Thoughtful, detailed coverage of the Mac, iPhone, and iPad, plus the best-selling Take Control ebooks.



Pick an apple! 
Extract Directly from Time Machine

Normally you use Time Machine to restore lost data in a file like this: within the Time Machine interface, you go back to the time the file was not yet messed up, and you restore it to replace the file you have now.

You can also elect to keep both, but the restored file takes the name and place of the current one. So, if you have made changes since the backup took place that you would like to keep, they are lost, or you have to mess around a bit to merge changes, rename files, and trash the unwanted one.

As an alternative, you can browse the Time Machine backup volume directly in the Finder like any normal disk, navigate through the chronological backup hierarchy, and find the file which contains the lost content.

Once you've found it, you can open it and the current version of the file side-by-side, and copy information from Time Machine's version of the file into the current one, without losing any content you put in it since the backup was made.

Submitted by
Eolake Stobblehouse


Hot Topics in TidBITS Talk/01-Aug-05

Send Article to a Friend

The second URL below each thread description points to the discussion on our Web Crossing server, which will be faster.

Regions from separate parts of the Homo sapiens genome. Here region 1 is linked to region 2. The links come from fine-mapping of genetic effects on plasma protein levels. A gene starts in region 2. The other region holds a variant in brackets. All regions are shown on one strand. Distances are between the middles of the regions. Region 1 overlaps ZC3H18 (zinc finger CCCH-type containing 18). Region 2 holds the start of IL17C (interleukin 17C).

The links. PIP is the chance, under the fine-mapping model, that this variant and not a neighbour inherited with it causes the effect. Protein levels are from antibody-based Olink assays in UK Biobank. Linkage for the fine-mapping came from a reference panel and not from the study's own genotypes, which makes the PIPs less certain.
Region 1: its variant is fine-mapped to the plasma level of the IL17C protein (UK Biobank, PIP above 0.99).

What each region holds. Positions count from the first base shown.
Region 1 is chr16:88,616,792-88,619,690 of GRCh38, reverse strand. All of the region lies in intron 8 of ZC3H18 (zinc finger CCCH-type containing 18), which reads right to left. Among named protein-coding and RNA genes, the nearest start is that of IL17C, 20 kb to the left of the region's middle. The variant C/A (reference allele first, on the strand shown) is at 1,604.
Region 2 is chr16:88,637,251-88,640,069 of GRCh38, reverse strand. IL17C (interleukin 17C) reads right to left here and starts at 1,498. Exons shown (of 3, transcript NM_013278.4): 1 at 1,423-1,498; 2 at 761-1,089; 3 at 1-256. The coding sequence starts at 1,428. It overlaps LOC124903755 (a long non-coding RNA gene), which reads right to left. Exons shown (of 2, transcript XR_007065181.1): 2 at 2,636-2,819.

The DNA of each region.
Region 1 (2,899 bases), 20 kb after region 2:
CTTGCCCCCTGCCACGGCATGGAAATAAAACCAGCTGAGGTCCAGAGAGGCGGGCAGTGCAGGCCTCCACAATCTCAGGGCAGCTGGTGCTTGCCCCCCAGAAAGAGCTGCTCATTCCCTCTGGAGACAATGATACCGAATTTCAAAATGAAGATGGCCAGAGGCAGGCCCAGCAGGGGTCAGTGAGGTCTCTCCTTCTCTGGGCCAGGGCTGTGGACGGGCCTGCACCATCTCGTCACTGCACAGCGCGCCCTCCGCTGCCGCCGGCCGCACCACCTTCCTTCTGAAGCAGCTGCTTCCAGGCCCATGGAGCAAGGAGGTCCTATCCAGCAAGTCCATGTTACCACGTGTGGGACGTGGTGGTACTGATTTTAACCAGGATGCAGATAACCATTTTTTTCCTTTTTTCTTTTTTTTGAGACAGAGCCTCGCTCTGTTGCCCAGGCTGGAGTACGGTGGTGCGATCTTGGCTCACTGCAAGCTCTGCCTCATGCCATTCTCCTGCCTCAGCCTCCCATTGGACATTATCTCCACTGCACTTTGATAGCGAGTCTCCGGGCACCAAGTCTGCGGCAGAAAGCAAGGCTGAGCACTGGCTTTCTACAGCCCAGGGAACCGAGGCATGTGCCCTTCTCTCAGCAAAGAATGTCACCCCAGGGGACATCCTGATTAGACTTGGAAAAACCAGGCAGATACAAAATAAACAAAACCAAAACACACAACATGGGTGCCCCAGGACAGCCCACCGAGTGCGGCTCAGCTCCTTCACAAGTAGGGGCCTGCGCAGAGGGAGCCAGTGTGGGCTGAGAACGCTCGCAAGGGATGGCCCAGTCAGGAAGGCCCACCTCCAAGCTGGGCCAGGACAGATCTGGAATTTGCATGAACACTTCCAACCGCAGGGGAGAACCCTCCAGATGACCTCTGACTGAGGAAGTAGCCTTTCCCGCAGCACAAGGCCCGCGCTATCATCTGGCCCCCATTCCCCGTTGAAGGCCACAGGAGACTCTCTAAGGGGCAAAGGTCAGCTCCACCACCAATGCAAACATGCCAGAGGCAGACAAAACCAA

iPod bags -- Purses and other bags are being designed to accommodate iPods, but the implementations have their pros and cons. (2 messages)


AirTunes OK for Audiophiles? How is the audio quality of AirTunes, Apple's system for streaming music wirelessly to an AirPort Express? It turns out that the Express's optical output is probably a more important consideration than the AirTunes software. (14 messages)


Places to recycle computers -- Dawn D'Angelillo's article on E-waste prompts discussion of where you can take your old machines to be properly recycled. (4 messages)


Music Collection Databases -- Not everyone has digitized their music libraries, leading to the need to keep track of all of those CDs, LPs, and 8-track tapes (well, maybe not the latter). Readers suggest a few programs that help you wrangle your music collection. (4 messages)



Automatic turns almost any car into a connected car. By pairing
Automatic’s connected car adapter with iPhone apps on
Automatic’s platform, drivers are able to drive safer and smarter.
TidBITS readers get 20% off all orders at <>